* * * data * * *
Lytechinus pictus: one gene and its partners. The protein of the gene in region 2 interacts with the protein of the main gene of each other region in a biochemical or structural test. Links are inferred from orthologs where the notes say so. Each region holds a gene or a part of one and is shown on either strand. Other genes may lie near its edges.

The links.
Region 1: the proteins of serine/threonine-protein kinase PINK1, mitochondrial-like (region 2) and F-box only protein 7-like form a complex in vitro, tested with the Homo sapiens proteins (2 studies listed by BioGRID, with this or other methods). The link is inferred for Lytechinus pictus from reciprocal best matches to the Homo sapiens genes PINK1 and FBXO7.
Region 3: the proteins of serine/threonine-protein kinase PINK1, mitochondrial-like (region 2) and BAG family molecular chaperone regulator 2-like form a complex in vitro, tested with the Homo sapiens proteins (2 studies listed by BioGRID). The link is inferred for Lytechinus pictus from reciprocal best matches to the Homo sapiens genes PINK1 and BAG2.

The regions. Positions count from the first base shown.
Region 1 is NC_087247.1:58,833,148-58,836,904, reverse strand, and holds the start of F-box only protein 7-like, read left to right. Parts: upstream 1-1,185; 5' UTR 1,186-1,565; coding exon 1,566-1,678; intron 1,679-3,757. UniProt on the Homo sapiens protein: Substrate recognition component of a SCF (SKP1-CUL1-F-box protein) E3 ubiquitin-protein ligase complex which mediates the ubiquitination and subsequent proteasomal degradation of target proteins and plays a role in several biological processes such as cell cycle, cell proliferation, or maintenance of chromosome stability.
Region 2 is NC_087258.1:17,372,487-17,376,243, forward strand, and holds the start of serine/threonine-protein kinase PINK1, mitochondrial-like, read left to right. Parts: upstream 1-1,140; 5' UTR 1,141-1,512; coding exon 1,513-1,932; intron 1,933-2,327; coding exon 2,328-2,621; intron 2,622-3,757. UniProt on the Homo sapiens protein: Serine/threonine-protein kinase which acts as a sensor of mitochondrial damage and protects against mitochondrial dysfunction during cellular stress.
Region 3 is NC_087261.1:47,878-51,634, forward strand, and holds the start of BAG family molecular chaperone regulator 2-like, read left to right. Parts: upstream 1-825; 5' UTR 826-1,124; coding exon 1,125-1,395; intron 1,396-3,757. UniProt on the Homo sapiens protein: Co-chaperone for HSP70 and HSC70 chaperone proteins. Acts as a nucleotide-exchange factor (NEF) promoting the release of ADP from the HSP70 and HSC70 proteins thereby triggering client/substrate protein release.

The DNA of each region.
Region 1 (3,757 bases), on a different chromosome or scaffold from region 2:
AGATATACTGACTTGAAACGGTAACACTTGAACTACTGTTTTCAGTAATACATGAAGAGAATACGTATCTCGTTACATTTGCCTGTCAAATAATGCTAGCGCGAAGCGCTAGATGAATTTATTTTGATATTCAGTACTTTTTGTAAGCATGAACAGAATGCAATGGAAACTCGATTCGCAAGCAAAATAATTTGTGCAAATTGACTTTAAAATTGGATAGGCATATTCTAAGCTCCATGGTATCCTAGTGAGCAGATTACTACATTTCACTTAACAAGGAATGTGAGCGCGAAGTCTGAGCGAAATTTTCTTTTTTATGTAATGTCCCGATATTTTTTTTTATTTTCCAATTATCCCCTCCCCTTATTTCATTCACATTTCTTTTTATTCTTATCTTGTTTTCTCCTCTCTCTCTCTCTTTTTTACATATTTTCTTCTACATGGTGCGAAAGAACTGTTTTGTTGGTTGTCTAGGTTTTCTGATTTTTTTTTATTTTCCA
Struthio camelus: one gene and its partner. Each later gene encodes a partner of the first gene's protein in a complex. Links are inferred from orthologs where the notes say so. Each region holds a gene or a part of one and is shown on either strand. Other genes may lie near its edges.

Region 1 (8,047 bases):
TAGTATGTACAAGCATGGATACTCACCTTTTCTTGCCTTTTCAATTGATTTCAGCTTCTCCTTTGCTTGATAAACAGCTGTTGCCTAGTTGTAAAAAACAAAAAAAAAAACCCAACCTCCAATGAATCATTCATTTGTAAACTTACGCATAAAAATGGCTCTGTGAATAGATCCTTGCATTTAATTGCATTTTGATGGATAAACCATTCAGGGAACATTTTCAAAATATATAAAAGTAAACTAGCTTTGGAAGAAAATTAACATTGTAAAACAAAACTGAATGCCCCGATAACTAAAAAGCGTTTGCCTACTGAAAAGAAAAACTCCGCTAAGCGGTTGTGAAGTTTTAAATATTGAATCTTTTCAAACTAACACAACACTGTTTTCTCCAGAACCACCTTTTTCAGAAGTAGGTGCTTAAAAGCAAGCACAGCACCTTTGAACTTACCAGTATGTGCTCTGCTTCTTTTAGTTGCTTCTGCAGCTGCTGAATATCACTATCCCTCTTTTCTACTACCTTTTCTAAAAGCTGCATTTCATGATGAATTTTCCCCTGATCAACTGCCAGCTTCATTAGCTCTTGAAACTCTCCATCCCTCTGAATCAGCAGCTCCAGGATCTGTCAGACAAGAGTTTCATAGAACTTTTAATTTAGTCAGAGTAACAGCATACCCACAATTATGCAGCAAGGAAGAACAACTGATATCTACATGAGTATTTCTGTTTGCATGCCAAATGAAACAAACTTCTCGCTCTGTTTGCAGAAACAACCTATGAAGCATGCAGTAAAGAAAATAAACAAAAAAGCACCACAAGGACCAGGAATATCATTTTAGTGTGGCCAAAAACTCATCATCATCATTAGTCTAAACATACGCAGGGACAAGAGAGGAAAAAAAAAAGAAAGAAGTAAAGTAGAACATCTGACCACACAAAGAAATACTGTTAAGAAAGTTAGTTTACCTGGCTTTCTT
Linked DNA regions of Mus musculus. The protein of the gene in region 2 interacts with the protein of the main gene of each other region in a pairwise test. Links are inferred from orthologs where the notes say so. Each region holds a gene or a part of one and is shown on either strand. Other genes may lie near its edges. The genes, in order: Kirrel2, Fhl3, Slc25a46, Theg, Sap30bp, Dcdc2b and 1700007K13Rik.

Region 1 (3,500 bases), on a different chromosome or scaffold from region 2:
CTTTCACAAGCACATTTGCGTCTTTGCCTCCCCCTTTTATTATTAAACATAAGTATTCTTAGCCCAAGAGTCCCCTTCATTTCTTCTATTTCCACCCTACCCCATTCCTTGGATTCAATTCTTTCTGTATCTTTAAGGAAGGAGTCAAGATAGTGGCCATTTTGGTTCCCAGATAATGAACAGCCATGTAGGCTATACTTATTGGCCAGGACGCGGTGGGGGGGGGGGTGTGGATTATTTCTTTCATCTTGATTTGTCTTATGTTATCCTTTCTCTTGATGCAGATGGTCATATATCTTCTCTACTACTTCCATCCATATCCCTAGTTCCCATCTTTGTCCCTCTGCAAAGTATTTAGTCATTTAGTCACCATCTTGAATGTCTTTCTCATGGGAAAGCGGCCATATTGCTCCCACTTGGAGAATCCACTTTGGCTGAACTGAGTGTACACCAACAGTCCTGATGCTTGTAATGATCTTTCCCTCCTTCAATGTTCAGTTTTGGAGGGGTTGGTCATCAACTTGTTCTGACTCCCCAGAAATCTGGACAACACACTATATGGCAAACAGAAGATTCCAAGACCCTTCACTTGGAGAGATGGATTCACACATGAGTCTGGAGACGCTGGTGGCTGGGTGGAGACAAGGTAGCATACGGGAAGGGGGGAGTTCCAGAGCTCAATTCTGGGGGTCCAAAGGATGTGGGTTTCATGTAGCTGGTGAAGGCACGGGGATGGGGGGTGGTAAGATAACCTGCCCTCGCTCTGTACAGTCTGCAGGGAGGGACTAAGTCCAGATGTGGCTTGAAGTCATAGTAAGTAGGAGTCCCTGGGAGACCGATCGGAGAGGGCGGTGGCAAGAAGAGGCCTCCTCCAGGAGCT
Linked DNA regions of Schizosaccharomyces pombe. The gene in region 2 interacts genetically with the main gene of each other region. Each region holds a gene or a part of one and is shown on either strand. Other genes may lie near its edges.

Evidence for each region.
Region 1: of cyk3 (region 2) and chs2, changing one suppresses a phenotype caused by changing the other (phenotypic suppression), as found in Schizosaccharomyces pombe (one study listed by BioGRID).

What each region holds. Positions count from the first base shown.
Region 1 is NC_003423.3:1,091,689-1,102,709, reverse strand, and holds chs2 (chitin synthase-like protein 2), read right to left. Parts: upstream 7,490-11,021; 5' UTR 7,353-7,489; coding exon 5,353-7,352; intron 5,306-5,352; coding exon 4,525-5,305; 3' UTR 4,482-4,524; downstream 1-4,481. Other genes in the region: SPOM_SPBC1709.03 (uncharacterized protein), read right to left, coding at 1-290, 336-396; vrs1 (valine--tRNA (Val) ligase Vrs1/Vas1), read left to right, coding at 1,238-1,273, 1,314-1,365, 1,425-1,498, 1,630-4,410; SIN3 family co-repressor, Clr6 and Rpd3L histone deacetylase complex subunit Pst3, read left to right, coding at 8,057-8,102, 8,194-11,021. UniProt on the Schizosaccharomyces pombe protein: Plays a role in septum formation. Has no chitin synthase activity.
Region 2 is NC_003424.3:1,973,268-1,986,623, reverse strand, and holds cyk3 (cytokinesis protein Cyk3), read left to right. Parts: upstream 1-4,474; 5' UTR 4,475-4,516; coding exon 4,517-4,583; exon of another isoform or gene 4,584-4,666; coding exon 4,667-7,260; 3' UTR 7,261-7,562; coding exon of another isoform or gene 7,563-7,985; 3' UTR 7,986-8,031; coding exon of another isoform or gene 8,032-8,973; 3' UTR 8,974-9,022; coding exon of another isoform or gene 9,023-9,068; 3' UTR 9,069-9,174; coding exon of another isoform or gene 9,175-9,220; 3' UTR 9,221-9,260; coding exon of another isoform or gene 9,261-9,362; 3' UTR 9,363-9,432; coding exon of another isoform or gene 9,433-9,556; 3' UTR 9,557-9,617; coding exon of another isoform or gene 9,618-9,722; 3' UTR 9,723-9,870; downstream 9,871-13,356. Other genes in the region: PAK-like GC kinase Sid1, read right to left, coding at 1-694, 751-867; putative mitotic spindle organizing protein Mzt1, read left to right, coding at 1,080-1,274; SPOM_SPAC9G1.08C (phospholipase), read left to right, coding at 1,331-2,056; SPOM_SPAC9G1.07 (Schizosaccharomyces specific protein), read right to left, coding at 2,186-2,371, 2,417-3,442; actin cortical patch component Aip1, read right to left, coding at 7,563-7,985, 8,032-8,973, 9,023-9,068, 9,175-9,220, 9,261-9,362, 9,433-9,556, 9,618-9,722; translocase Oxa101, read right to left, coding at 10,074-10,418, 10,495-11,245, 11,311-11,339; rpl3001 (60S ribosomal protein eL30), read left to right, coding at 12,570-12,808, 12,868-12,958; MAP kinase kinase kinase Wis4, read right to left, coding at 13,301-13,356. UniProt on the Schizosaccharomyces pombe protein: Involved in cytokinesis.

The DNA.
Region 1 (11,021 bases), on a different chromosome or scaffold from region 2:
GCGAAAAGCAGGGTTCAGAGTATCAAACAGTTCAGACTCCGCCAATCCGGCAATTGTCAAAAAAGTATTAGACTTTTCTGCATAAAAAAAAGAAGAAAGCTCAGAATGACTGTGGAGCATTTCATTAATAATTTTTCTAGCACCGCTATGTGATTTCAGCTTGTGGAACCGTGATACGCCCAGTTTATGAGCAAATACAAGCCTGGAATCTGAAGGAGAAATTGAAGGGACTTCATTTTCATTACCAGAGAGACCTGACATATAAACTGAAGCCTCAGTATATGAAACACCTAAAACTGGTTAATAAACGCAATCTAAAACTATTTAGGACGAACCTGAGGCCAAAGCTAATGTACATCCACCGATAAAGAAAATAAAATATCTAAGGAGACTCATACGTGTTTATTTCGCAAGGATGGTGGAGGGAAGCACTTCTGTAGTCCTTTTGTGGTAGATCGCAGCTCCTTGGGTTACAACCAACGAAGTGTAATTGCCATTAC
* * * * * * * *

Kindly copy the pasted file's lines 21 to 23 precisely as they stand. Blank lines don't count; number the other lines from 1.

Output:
What each region holds. Positions count from the first base shown.
Region 1 is NC_003423.3:1,091,689-1,102,709, reverse strand, and holds chs2 (chitin synthase-like protein 2), read right to left. Parts: upstream 7,490-11,021; 5' UTR 7,353-7,489; coding exon 5,353-7,352; intron 5,306-5,352; coding exon 4,525-5,305; 3' UTR 4,482-4,524; downstream 1-4,481. Other genes in the region: SPOM_SPBC1709.03 (uncharacterized protein), read right to left, coding at 1-290, 336-396; vrs1 (valine--tRNA (Val) ligase Vrs1/Vas1), read left to right, coding at 1,238-1,273, 1,314-1,365, 1,425-1,498, 1,630-4,410; SIN3 family co-repressor, Clr6 and Rpd3L histone deacetylase complex subunit Pst3, read left to right, coding at 8,057-8,102, 8,194-11,021. UniProt on the Schizosaccharomyces pombe protein: Plays a role in septum formation. Has no chitin synthase activity.
Region 2 is NC_003424.3:1,973,268-1,986,623, reverse strand, and holds cyk3 (cytokinesis protein Cyk3), read left to right. Parts: upstream 1-4,474; 5' UTR 4,475-4,516; coding exon 4,517-4,583; exon of another isoform or gene 4,584-4,666; coding exon 4,667-7,260; 3' UTR 7,261-7,562; coding exon of another isoform or gene 7,563-7,985; 3' UTR 7,986-8,031; coding exon of another isoform or gene 8,032-8,973; 3' UTR 8,974-9,022; coding exon of another isoform or gene 9,023-9,068; 3' UTR 9,069-9,174; coding exon of another isoform or gene 9,175-9,220; 3' UTR 9,221-9,260; coding exon of another isoform or gene 9,261-9,362; 3' UTR 9,363-9,432; coding exon of another isoform or gene 9,433-9,556; 3' UTR 9,557-9,617; coding exon of another isoform or gene 9,618-9,722; 3' UTR 9,723-9,870; downstream 9,871-13,356. Other genes in the region: PAK-like GC kinase Sid1, read right to left, coding at 1-694, 751-867; putative mitotic spindle organizing protein Mzt1, read left to right, coding at 1,080-1,274; SPOM_SPAC9G1.08C (phospholipase), read left to right, coding at 1,331-2,056; SPOM_SPAC9G1.07 (Schizosaccharomyces specific protein), read right to left, coding at 2,186-2,371, 2,417-3,442; actin cortical patch component Aip1, read right to left, coding at 7,563-7,985, 8,032-8,973, 9,023-9,068, 9,175-9,220, 9,261-9,362, 9,433-9,556, 9,618-9,722; translocase Oxa101, read right to left, coding at 10,074-10,418, 10,495-11,245, 11,311-11,339; rpl3001 (60S ribosomal protein eL30), read left to right, coding at 12,570-12,808, 12,868-12,958; MAP kinase kinase kinase Wis4, read right to left, coding at 13,301-13,356. UniProt on the Schizosaccharomyces pombe protein: Involved in cytokinesis.